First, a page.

The House and life after death
The haunted school is becoming more than its origin. It’s growing, encompassing the feelings, memories and tales of other dark houses. The more time I spend in there, the less frightening it becomes, the less apprehensive I become.
I was moving, I knew that much. Most of my things were packed and already in an automobile or Uhaul that someone else was operating for me. Was I moving from the haunted school, an apartment-dorm compilation my mind fashioned or The House? Unknown. The walls and rooms shifted. I just knew that the place felt old. It was at its best in autumn sun; cast in gold it appeared timeless and still, exuding strange warmth and comfort while maintaining its mystique and harrowing presence… the perfect poison apple.
There was a mix of activity, most of which eludes me now. I remember that I noticed I had left out some clothes at the house. did not intend to leave them behind. Why are they here? I knew it was not mere forgetfulness; there was a reason they went unpacked.
The sun changed position in the sky, and it felt like eternal dusk.
I was outside then, walking. This time the presence of The House was unmistakable. The haunted school was one with The House; their souls and innards assimilating. Outside was a playground, rusted, old, burnt but completely functional. A group of young boys were playing. They all looked related: blonde, light eyes, sinewy but strong, brilliant and fae-like. A tall man that I took to be their father was pushing a 4-year old boy on a swing. At first glance, the scene was a negative image, reverse colors, and I saw symbols on their foreheads. As the colors flipped, the symbols were gone. A rottweiler zipped by ecstatically, tongue hanging out the side of his mouth, panting, legs barely touching the ground. He was running circles around The House.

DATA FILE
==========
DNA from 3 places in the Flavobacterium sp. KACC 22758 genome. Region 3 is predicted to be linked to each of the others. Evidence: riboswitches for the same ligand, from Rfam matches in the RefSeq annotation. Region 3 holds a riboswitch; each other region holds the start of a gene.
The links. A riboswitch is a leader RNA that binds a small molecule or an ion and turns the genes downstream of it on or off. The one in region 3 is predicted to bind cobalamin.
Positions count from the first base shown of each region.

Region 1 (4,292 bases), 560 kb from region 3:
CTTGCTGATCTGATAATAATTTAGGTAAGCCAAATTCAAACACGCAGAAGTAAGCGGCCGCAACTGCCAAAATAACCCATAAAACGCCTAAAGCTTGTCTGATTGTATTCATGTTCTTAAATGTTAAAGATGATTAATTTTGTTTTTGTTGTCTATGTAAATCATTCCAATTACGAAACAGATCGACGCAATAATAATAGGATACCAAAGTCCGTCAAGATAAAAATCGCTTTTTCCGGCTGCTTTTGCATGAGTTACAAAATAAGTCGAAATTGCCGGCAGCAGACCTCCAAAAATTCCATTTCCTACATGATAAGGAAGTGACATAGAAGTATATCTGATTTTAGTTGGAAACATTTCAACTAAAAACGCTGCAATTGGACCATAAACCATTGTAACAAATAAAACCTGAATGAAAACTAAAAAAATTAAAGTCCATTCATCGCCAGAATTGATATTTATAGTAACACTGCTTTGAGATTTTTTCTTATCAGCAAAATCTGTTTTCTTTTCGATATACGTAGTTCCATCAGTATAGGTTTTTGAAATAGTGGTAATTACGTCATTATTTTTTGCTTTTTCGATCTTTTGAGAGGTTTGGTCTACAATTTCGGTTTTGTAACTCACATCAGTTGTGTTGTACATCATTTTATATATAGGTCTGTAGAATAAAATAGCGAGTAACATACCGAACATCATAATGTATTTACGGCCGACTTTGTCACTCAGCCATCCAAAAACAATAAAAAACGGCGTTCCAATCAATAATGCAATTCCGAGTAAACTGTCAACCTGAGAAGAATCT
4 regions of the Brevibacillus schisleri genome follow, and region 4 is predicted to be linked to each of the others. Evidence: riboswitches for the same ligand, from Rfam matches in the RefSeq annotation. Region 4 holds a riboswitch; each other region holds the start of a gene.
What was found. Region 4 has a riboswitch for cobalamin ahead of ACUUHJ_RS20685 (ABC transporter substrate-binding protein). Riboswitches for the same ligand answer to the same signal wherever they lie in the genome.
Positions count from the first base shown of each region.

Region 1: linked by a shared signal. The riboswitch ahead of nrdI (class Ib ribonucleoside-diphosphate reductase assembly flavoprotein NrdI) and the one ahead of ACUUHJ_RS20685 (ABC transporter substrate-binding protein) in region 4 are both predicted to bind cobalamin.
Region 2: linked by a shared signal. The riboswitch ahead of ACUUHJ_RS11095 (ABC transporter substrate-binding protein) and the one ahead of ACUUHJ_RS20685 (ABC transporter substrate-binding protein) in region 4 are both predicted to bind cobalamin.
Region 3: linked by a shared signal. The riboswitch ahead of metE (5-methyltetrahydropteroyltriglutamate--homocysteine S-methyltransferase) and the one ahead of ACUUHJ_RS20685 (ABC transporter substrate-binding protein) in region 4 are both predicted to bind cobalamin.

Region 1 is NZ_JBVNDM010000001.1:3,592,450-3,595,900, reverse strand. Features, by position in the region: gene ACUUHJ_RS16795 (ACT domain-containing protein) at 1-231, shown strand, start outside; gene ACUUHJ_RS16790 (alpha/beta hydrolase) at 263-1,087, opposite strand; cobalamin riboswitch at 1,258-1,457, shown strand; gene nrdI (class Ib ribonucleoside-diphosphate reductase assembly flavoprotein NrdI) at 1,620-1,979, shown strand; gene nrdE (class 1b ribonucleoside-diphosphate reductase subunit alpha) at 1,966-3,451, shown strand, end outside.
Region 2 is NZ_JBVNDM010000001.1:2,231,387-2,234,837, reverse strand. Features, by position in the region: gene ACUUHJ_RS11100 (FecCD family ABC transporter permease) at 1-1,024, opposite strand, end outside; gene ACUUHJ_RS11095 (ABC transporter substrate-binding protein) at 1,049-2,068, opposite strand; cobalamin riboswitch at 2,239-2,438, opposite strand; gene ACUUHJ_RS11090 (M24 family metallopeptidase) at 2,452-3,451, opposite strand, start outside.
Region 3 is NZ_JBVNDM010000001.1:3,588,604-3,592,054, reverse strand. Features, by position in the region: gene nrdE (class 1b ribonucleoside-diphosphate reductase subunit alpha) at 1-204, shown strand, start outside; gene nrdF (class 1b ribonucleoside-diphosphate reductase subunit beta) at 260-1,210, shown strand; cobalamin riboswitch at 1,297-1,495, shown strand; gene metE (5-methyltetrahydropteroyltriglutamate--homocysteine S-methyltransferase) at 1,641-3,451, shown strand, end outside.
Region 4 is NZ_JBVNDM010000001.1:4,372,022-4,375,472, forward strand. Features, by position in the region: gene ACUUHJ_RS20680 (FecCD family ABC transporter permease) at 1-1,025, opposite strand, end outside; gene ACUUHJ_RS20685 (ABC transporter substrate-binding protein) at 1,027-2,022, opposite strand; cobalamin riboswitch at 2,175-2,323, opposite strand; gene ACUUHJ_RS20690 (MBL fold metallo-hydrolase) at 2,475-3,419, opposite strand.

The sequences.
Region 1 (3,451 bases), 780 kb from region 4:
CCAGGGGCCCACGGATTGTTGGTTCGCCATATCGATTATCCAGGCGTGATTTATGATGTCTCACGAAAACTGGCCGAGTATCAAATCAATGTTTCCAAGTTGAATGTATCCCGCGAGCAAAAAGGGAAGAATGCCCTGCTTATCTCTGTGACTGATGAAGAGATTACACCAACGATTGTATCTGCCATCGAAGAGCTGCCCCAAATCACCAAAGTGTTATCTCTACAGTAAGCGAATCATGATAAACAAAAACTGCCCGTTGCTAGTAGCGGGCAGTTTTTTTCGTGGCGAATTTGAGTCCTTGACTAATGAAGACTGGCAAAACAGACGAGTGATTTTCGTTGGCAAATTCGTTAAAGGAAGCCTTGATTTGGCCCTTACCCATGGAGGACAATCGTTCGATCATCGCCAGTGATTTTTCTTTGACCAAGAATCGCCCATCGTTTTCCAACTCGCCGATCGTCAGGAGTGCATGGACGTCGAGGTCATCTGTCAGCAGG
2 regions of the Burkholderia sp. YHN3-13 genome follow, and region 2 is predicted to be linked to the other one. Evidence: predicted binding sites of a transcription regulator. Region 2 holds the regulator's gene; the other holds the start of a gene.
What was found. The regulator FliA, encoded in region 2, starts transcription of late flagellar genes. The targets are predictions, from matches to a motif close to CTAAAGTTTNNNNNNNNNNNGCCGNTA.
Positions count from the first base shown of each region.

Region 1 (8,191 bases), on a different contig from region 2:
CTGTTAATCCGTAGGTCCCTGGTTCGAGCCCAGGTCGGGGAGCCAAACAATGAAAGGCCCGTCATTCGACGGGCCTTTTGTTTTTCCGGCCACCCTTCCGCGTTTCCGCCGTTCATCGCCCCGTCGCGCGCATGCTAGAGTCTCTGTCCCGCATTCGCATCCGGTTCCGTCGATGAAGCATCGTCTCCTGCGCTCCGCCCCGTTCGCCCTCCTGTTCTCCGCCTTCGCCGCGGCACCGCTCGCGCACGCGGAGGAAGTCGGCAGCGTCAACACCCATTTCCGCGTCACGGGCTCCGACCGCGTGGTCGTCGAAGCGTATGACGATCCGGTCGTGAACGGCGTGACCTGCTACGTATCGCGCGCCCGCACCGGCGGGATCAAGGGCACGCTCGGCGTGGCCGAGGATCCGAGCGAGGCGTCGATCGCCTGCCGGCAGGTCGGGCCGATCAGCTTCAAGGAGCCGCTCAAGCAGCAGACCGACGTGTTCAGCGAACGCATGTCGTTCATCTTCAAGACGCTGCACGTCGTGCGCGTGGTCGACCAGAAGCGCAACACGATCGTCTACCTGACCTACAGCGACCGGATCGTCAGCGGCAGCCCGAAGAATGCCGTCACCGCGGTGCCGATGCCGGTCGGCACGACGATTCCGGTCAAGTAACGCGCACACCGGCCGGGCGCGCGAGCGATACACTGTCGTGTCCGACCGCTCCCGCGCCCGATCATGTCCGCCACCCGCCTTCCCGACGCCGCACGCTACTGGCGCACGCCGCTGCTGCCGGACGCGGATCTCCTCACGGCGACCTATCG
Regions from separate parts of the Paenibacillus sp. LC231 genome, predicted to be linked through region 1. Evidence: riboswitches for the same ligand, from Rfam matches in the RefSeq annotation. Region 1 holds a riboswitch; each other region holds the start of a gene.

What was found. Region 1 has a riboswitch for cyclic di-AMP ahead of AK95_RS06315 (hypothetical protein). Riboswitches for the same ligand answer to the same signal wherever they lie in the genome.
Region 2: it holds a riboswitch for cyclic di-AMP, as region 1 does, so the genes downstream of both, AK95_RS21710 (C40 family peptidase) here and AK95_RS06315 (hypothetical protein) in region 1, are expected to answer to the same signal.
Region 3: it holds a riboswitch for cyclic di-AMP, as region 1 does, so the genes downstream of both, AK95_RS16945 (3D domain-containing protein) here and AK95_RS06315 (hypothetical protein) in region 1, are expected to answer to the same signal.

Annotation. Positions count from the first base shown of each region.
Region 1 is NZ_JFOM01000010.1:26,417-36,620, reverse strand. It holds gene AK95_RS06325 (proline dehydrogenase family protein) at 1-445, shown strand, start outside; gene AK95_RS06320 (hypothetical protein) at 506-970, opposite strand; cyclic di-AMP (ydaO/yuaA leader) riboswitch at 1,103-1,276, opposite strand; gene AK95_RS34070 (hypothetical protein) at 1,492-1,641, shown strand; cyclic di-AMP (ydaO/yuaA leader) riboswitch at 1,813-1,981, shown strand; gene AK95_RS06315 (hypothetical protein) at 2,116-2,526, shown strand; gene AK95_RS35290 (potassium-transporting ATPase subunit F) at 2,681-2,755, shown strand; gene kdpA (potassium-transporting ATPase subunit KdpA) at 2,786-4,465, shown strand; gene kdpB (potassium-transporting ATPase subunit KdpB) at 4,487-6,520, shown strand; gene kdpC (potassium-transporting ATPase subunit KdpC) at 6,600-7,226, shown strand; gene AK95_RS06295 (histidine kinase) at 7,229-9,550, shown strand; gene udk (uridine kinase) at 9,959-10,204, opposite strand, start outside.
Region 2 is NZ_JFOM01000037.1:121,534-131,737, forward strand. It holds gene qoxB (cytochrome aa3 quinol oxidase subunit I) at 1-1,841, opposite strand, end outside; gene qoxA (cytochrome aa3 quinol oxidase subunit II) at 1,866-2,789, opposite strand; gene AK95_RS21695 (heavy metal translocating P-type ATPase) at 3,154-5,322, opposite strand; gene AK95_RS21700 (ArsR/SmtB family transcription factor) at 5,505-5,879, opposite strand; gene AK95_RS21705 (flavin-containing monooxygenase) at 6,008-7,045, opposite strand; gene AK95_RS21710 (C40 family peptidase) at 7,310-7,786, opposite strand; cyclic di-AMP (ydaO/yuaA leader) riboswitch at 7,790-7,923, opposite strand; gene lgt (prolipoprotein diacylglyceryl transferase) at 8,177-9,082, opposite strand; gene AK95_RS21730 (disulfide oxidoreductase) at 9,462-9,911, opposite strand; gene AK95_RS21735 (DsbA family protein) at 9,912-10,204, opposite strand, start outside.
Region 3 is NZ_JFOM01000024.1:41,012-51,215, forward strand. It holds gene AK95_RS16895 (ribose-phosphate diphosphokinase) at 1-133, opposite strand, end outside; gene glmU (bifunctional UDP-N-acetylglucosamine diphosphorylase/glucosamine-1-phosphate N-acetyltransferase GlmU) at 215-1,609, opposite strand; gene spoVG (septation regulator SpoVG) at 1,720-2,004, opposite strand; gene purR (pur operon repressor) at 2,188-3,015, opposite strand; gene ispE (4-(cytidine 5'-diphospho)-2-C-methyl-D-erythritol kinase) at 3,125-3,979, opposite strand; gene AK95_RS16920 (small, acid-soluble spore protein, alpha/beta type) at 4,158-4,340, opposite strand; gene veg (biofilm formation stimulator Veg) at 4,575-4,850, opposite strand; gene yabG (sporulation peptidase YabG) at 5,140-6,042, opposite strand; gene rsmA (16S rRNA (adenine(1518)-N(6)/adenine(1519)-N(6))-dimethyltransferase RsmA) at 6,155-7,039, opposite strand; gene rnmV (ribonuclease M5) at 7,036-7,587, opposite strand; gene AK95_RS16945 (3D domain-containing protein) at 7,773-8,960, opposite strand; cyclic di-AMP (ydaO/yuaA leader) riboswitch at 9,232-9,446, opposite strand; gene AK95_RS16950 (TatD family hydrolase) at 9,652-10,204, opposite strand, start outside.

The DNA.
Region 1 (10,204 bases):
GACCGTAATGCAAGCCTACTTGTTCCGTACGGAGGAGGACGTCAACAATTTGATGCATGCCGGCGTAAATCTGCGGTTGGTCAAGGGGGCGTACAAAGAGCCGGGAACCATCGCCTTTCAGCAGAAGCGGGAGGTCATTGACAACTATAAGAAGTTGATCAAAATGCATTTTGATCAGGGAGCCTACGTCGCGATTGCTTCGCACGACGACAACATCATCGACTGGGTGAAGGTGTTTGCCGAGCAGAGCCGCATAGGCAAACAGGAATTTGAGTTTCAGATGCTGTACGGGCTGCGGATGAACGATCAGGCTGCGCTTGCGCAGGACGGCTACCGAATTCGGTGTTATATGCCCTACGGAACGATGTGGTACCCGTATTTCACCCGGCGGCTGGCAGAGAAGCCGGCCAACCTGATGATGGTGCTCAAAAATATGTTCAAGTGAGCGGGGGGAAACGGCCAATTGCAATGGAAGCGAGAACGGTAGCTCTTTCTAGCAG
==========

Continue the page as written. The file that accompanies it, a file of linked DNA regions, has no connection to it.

I approached one of the boys about the age of six or seven sitting in the sandbox, listlessly drawing pictures in the sand. I noticed that as I knelt down to speak to him all the others immediately directed their attention to us. Their eyes were powerful but not hostile or suspicious. I felt a draw to each of them, as if I knew them to be some part of my family.
The 7-year old was a somewhat somber child. He smiled little, furrowed his brow at the sun and looked at the world with tired eyes. The only time he burst into a ball of light was when the rottweiler went running by.
“Is that your dog?”
The boy, still glowing, nodded.